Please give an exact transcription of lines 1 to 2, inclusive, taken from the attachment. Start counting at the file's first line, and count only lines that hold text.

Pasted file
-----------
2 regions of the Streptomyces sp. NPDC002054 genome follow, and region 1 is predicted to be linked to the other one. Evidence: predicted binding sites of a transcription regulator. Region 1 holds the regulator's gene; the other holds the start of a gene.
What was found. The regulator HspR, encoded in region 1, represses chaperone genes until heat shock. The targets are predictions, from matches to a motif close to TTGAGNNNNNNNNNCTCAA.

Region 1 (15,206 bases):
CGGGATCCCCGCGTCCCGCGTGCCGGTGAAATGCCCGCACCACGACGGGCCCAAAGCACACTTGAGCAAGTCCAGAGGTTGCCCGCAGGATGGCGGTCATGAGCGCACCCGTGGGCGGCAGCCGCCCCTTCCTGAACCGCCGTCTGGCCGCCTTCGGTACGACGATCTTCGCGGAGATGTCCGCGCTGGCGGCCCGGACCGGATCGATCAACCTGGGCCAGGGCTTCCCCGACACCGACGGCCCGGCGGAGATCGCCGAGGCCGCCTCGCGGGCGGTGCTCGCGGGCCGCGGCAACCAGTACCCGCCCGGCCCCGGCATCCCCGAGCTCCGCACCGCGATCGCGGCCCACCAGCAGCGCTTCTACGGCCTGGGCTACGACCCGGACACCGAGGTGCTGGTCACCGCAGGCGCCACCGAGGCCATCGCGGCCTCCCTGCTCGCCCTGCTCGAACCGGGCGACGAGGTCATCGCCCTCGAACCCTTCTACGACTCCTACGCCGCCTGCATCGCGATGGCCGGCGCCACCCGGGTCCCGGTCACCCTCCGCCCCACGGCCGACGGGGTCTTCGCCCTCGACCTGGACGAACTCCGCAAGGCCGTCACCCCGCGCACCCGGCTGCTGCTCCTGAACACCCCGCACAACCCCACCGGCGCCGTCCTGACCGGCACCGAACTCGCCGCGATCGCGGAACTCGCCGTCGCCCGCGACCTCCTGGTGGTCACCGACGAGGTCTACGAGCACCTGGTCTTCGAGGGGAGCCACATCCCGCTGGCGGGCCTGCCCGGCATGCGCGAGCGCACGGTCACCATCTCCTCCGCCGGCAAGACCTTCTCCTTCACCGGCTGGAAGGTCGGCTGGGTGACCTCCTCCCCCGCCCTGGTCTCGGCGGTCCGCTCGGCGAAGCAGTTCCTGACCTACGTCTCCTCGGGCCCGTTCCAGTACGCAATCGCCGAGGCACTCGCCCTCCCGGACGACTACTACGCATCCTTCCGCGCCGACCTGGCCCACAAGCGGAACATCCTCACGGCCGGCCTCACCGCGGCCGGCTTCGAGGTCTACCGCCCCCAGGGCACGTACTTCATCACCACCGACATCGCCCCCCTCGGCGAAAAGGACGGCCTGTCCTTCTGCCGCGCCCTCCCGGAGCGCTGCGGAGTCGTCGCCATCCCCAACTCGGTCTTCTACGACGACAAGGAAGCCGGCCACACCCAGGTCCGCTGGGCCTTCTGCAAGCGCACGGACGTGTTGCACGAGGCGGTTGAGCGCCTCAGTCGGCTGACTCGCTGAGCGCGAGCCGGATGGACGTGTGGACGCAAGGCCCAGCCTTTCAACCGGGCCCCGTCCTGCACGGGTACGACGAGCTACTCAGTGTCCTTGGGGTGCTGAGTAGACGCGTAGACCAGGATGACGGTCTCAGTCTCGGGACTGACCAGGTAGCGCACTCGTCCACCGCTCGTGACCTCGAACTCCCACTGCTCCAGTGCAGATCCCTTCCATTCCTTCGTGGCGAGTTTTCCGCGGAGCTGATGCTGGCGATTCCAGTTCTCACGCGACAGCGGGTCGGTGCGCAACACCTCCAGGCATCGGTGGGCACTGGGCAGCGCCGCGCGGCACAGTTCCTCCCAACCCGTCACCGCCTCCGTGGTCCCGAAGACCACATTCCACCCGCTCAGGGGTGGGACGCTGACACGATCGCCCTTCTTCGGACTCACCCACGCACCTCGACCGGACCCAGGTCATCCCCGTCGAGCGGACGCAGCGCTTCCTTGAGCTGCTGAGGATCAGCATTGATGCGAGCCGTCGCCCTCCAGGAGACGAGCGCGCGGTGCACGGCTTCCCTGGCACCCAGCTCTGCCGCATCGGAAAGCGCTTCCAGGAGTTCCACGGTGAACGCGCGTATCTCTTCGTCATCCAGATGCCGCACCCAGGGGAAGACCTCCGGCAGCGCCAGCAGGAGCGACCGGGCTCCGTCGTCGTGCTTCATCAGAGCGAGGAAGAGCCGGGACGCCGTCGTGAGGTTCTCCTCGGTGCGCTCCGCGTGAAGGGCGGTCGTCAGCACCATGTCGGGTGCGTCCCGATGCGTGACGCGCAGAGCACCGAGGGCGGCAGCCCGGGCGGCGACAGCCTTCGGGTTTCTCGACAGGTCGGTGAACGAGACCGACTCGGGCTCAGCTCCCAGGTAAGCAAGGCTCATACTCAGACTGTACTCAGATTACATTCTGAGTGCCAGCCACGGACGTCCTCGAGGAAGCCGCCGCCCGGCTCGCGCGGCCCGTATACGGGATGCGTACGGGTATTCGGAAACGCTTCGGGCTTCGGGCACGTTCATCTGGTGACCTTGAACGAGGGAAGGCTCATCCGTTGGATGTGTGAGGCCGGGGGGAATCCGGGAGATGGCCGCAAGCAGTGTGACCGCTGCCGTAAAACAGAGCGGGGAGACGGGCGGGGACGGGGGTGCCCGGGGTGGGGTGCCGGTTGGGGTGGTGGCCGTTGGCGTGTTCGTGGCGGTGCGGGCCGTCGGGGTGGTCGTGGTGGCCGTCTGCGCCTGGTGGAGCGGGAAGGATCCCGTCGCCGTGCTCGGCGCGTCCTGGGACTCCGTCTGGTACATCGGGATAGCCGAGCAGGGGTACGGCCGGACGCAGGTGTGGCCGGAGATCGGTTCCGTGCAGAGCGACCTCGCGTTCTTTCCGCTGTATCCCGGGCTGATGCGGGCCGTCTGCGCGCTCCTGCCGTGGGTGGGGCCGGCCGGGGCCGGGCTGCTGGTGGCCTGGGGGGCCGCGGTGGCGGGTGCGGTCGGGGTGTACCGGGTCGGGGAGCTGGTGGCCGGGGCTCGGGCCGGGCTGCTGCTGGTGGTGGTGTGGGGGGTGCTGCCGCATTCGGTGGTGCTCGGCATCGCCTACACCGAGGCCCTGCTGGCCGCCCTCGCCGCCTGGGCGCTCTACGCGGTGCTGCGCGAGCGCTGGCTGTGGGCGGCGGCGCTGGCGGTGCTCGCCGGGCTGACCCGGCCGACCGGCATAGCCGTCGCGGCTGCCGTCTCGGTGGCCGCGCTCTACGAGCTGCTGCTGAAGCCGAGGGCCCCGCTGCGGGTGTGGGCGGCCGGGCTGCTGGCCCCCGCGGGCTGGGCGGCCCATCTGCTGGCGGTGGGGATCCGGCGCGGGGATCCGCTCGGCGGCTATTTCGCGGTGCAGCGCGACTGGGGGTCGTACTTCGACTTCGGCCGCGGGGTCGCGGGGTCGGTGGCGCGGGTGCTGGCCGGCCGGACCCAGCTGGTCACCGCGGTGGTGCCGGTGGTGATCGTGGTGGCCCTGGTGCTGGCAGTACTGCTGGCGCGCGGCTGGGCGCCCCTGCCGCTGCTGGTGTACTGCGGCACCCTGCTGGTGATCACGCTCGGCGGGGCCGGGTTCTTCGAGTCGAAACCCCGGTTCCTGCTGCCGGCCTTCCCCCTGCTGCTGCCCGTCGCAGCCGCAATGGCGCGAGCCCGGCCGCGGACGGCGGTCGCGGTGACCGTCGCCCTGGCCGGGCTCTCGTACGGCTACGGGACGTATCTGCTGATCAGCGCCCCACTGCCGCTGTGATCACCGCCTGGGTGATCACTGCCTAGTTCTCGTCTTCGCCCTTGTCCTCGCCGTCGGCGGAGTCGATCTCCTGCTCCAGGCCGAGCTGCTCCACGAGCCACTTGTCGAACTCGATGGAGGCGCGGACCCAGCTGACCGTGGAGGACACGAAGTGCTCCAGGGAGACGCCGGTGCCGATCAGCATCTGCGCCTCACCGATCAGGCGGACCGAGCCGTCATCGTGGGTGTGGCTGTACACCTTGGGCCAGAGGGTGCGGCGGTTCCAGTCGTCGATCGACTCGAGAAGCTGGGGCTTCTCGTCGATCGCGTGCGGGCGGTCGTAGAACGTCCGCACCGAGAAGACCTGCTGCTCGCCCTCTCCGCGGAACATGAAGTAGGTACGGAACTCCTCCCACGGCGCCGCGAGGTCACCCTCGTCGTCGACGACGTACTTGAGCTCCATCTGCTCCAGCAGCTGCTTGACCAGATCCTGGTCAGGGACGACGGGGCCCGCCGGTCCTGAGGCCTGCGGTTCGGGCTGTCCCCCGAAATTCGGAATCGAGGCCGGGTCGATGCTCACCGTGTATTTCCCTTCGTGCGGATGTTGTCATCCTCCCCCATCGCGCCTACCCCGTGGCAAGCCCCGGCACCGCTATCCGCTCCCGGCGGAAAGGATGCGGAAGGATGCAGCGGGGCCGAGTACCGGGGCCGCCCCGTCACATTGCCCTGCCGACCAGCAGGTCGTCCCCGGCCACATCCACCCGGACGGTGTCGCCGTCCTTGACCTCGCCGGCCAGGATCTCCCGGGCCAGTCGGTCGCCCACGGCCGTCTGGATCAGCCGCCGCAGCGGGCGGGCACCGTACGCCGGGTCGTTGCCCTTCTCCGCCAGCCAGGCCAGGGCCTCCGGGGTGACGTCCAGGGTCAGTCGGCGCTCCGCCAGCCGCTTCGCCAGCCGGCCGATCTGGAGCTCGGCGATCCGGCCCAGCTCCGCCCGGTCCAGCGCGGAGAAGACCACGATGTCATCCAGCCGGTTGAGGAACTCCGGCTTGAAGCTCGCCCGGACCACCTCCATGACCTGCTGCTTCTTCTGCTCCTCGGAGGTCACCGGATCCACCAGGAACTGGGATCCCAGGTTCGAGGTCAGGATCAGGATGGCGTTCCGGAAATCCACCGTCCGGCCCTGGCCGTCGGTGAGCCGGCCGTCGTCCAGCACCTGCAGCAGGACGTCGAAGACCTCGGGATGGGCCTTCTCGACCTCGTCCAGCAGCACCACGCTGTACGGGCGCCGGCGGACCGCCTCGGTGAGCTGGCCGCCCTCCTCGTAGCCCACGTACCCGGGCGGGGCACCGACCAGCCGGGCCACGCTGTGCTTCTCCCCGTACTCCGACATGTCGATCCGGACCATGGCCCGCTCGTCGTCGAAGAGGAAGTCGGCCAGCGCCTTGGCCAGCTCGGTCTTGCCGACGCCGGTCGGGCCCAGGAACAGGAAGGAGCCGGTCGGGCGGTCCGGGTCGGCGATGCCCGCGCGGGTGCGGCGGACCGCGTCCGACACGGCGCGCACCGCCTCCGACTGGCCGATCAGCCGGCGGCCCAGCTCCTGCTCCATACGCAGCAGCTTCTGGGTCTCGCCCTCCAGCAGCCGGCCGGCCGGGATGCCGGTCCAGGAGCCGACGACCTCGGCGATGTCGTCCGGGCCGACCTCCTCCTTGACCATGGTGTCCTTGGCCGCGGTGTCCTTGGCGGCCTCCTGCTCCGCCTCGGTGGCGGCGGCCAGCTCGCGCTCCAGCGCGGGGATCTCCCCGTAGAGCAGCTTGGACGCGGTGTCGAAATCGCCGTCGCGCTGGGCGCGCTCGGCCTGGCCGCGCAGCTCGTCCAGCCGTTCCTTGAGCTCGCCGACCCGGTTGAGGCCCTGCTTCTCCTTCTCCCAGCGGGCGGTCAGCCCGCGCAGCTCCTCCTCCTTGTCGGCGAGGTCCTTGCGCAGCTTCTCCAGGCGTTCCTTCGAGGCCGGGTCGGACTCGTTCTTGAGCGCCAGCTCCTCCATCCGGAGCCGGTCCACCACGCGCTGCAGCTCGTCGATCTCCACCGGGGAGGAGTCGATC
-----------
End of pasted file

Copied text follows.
2 regions of the Streptomyces sp. NPDC002054 genome follow, and region 1 is predicted to be linked to the other one. Evidence: predicted binding sites of a transcription regulator. Region 1 holds the regulator's gene; the other holds the start of a gene.
What was found. The regulator HspR, encoded in region 1, represses chaperone genes until heat shock. The targets are predictions, from matches to a motif close to TTGAGNNNNNNNNNCTCAA.